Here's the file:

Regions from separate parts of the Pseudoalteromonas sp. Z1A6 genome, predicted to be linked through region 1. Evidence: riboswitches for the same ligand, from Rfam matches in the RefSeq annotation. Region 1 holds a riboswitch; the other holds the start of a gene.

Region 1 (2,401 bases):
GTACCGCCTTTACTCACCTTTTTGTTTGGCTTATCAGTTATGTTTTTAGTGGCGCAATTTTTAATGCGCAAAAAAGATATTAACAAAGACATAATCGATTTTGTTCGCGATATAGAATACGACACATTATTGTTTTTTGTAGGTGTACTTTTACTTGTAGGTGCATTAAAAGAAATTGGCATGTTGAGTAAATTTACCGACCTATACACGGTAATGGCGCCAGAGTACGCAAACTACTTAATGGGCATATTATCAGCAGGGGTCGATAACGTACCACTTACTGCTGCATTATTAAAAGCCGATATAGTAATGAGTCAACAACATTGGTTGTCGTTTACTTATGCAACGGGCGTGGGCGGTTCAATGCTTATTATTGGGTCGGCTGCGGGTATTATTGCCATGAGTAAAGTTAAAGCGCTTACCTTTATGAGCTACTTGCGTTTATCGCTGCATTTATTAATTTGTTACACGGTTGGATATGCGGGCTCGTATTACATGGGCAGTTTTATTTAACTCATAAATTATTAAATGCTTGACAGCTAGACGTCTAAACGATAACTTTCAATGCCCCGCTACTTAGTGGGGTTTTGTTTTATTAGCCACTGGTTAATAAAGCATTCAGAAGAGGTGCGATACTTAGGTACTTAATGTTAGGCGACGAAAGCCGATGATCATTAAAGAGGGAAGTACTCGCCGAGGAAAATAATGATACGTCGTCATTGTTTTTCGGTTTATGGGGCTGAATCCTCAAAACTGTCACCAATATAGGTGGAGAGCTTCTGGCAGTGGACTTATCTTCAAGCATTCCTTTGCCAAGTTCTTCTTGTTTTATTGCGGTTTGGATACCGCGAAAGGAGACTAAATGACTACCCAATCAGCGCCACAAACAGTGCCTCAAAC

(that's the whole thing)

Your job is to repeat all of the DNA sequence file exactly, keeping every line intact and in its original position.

Regions from separate parts of the Pseudoalteromonas sp. Z1A6 genome, predicted to be linked through region 1. Evidence: riboswitches for the same ligand, from Rfam matches in the RefSeq annotation. Region 1 holds a riboswitch; the other holds the start of a gene.

Region 1 (2,401 bases):
GTACCGCCTTTACTCACCTTTTTGTTTGGCTTATCAGTTATGTTTTTAGTGGCGCAATTTTTAATGCGCAAAAAAGATATTAACAAAGACATAATCGATTTTGTTCGCGATATAGAATACGACACATTATTGTTTTTTGTAGGTGTACTTTTACTTGTAGGTGCATTAAAAGAAATTGGCATGTTGAGTAAATTTACCGACCTATACACGGTAATGGCGCCAGAGTACGCAAACTACTTAATGGGCATATTATCAGCAGGGGTCGATAACGTACCACTTACTGCTGCATTATTAAAAGCCGATATAGTAATGAGTCAACAACATTGGTTGTCGTTTACTTATGCAACGGGCGTGGGCGGTTCAATGCTTATTATTGGGTCGGCTGCGGGTATTATTGCCATGAGTAAAGTTAAAGCGCTTACCTTTATGAGCTACTTGCGTTTATCGCTGCATTTATTAATTTGTTACACGGTTGGATATGCGGGCTCGTATTACATGGGCAGTTTTATTTAACTCATAAATTATTAAATGCTTGACAGCTAGACGTCTAAACGATAACTTTCAATGCCCCGCTACTTAGTGGGGTTTTGTTTTATTAGCCACTGGTTAATAAAGCATTCAGAAGAGGTGCGATACTTAGGTACTTAATGTTAGGCGACGAAAGCCGATGATCATTAAAGAGGGAAGTACTCGCCGAGGAAAATAATGATACGTCGTCATTGTTTTTCGGTTTATGGGGCTGAATCCTCAAAACTGTCACCAATATAGGTGGAGAGCTTCTGGCAGTGGACTTATCTTCAAGCATTCCTTTGCCAAGTTCTTCTTGTTTTATTGCGGTTTGGATACCGCGAAAGGAGACTAAATGACTACCCAATCAGCGCCACAAACAGTGCCTCAAAC